December 4, 2007 / 3:43 PM / 11 years ago

Turkish soldier, six Kurdish rebels die in clash

ANKARA (Reuters) - A Turkish army officer and six Kurdish PKK guerrillas, four of them women, were killed on Tuesday in a clash in mountainous Sirnak province in southeast Turkey, the military General Staff said.

Turkish soldiers patrol in the southeastern Turkish province of Hakkari December 1, 2007. REUTERS/Erkan Capraz/Anatolian

Turkey has stationed up to 100,000 troops in the mainly Kurdish southeast region near its border with Iraq in preparation for possible military strikes against PKK rebels using northern Iraq as a base.

The General Staff said it had identified the slain PKK militants as members of a group responsible for the deaths of 13 soldiers on October 7 in the worst single attack on Turkish forces for many years.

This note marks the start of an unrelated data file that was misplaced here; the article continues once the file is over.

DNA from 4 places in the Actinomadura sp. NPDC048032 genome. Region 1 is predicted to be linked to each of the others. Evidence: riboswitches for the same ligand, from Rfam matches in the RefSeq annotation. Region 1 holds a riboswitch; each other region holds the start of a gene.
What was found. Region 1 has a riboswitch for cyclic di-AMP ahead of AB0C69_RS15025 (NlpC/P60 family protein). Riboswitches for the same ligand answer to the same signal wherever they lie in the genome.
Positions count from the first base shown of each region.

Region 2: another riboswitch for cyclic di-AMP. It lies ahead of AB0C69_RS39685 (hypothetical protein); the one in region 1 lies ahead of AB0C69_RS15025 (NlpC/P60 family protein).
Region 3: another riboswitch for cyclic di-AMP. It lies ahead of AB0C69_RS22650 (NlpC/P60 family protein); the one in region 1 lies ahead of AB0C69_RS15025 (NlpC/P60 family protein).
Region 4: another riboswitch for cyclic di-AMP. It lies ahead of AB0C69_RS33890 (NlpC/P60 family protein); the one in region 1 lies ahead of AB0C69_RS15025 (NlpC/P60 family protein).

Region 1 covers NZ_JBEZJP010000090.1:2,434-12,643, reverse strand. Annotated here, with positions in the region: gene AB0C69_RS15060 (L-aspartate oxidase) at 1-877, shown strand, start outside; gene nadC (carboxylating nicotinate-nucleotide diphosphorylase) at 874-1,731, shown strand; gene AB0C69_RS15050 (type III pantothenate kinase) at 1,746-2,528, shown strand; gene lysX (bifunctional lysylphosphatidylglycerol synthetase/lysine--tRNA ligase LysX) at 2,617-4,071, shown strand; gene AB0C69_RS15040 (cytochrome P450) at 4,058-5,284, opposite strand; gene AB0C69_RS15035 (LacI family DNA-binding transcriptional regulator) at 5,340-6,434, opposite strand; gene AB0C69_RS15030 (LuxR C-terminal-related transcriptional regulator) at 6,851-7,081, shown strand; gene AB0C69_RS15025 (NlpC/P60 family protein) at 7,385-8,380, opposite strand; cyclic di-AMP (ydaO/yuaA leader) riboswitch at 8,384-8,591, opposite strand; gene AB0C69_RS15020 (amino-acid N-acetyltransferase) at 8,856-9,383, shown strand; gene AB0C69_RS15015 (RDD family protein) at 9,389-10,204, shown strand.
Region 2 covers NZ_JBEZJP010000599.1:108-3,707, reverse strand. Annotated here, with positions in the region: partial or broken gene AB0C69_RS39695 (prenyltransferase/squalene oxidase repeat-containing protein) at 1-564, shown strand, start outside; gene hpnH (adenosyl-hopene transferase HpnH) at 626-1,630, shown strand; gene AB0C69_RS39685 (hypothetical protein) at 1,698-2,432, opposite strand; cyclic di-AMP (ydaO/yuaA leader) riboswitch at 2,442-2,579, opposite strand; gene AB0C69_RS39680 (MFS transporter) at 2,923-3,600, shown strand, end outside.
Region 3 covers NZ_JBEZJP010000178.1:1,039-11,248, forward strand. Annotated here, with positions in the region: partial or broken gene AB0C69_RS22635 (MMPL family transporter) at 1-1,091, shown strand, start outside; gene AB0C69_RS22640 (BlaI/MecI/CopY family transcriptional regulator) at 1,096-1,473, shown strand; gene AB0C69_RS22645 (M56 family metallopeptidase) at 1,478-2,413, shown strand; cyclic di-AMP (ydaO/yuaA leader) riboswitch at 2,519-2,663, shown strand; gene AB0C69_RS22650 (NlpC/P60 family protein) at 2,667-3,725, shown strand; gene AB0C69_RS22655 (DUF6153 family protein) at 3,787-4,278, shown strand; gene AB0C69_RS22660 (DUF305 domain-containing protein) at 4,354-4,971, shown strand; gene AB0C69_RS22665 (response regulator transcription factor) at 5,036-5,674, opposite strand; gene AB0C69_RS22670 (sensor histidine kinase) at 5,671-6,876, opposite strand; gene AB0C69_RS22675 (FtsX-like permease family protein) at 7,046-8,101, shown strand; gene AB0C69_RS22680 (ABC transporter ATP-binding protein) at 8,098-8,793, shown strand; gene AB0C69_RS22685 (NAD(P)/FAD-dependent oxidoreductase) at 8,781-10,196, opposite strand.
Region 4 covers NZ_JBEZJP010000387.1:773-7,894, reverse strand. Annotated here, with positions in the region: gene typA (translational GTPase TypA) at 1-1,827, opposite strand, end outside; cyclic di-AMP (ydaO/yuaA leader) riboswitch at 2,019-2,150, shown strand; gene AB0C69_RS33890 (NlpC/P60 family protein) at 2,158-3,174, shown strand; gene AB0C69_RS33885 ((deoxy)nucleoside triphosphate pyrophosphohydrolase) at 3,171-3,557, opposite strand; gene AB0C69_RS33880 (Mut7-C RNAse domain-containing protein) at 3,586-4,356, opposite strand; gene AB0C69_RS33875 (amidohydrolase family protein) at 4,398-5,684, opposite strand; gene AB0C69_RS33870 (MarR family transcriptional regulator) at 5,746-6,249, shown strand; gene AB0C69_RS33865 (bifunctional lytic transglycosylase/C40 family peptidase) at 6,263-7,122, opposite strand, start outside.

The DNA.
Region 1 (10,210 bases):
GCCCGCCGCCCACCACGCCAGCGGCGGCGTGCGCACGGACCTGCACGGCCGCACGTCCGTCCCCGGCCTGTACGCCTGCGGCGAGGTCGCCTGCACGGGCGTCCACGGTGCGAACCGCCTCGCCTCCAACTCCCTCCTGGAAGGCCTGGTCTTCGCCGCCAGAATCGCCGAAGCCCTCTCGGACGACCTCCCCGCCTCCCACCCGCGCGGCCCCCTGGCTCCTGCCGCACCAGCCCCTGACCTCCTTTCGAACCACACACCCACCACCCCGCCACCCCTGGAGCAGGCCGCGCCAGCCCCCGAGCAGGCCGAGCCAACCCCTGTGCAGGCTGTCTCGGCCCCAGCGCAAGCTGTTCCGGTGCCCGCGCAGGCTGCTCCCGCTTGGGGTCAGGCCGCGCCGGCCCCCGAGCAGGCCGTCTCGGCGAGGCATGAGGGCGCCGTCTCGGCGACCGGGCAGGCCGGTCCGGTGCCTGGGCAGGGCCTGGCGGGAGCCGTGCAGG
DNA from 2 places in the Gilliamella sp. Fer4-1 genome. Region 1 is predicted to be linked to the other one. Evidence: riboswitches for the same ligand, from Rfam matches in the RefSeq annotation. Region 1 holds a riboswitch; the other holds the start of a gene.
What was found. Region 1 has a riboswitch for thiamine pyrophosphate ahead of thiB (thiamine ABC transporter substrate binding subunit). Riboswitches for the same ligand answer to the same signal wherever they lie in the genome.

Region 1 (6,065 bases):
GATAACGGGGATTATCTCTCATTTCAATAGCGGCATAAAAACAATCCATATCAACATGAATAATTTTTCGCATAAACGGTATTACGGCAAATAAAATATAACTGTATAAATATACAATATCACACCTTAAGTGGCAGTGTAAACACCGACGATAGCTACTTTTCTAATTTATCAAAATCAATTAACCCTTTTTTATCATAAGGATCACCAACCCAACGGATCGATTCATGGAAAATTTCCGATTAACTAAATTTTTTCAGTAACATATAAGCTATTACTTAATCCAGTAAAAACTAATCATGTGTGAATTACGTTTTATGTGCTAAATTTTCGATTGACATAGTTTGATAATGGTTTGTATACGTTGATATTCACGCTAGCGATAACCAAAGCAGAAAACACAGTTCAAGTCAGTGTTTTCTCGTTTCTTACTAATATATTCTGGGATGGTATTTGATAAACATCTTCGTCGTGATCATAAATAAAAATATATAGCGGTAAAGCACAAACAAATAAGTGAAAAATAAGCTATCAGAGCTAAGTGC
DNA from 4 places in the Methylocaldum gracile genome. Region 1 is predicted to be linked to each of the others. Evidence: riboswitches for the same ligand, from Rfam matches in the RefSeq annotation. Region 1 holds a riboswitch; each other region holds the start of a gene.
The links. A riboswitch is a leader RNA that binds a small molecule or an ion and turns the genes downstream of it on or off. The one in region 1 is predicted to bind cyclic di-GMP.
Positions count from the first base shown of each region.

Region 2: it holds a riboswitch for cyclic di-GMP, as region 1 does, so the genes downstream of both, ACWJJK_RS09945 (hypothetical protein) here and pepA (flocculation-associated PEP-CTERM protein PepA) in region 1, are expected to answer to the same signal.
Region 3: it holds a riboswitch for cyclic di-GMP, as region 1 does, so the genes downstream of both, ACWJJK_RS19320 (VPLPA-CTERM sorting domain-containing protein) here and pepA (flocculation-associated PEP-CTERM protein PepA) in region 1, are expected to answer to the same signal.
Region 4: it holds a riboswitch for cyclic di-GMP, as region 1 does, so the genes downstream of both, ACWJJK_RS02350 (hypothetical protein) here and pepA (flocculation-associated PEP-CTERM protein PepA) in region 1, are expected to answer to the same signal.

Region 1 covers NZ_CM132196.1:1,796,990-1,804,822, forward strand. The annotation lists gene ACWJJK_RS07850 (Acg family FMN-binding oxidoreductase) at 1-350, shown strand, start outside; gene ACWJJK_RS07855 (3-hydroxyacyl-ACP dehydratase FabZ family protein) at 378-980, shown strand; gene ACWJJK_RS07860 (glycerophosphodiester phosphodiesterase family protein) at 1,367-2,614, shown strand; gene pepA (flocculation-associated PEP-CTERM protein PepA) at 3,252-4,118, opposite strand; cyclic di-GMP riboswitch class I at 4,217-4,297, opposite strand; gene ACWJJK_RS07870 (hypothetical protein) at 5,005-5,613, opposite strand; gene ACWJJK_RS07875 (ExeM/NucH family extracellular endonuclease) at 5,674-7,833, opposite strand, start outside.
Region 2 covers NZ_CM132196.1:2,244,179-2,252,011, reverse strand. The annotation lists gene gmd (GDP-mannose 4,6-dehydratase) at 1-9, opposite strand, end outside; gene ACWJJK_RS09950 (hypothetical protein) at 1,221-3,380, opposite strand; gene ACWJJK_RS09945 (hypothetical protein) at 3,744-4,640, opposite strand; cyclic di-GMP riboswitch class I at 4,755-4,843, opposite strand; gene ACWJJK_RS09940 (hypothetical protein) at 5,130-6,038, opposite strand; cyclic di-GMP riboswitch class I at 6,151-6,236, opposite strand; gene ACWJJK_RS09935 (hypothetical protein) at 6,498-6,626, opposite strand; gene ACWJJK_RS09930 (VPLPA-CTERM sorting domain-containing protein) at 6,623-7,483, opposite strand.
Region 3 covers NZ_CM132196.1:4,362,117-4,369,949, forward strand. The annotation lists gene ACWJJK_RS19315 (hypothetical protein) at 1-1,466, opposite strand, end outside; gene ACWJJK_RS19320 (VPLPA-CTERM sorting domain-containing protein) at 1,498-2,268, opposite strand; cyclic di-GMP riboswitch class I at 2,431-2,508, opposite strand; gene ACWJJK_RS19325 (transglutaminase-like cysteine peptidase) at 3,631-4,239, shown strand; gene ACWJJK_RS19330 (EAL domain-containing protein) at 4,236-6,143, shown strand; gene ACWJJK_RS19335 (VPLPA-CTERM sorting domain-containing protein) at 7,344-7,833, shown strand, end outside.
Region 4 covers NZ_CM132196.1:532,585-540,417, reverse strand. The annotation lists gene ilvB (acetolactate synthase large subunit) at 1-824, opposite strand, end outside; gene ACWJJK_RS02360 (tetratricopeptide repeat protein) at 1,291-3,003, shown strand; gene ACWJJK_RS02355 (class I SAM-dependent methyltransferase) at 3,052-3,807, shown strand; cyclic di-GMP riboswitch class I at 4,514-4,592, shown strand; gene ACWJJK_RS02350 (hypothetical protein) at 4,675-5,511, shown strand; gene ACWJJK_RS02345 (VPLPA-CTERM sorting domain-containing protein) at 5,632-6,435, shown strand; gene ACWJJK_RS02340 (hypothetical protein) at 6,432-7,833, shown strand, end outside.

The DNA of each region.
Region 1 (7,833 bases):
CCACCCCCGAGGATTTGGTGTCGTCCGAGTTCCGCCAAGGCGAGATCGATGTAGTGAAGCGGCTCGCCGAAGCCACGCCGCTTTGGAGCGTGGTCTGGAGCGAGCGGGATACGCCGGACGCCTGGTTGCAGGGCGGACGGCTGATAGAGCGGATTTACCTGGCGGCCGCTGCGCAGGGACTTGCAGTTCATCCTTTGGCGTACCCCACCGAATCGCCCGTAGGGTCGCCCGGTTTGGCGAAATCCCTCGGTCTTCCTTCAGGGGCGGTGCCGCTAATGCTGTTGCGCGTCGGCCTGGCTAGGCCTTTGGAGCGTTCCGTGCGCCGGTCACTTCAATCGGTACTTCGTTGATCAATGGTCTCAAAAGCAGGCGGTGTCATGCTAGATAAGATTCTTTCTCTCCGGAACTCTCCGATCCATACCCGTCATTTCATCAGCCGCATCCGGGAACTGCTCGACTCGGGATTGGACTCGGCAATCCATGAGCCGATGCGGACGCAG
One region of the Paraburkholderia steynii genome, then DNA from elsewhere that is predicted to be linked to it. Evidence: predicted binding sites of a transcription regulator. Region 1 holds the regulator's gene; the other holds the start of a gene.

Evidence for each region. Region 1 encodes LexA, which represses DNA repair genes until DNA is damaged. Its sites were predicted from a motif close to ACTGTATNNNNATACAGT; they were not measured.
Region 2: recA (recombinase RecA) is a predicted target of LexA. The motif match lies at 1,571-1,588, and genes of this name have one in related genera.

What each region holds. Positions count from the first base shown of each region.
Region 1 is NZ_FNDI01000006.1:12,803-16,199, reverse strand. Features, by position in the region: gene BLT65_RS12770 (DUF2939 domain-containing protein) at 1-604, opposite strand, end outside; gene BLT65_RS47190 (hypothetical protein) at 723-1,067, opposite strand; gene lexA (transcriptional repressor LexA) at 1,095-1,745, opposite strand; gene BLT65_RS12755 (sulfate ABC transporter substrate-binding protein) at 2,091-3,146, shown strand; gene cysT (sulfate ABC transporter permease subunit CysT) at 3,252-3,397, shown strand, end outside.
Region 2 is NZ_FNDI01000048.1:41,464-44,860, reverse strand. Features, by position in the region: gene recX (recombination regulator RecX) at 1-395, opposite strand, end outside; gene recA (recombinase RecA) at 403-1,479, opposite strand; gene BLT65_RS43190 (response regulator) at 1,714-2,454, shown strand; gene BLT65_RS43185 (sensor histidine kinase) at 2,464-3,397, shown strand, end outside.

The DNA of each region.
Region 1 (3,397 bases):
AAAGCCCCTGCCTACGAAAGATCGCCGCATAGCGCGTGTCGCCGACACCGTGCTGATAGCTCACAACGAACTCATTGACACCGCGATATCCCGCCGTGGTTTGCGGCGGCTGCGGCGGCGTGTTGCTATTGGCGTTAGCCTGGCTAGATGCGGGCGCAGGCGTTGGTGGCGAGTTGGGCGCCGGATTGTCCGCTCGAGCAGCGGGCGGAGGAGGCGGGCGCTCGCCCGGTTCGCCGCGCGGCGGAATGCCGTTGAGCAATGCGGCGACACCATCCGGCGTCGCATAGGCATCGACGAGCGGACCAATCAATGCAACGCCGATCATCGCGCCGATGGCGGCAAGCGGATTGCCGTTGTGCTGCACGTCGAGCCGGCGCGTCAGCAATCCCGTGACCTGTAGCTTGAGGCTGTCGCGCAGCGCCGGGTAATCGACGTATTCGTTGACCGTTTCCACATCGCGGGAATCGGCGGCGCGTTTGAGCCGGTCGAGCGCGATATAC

“Operations against the separatist terrorist organization will continue without respite ... in order to ensure peace and security for our citizens in the region,” the General Staff said in a statement.

In the neighboring province of Hakkari on Tuesday another soldier was killed and six wounded when a mortar shell exploded in a military zone, state news agency Anatolian reported.

The October 7 incident led to Turkey’s parliament approving a resolution allowing the armed forces to mount cross-border operations into northern Iraq against the rebels of the outlawed Kurdistan Workers Party (PKK).

Military officials say the first such cross-border operation was conducted on December 1, using helicopters, artillery and special forces, inflicting heavy casualties on the rebels.

The United States is anxious to avert a major Turkish incursion into northern Iraq, fearing this could destabilize the wider region. But it has promised more intelligence to its NATO ally to help deal with the PKK.

Ankara blames the PKK for the deaths of nearly 40,000 people since the group launched its armed campaign for an ethnic homeland in southeast Turkey in 1984.

The United States and the European Union, like Turkey, regard the PKK as a terrorist organization.

Reporting by Gareth Jones; Editing by Giles Elgood

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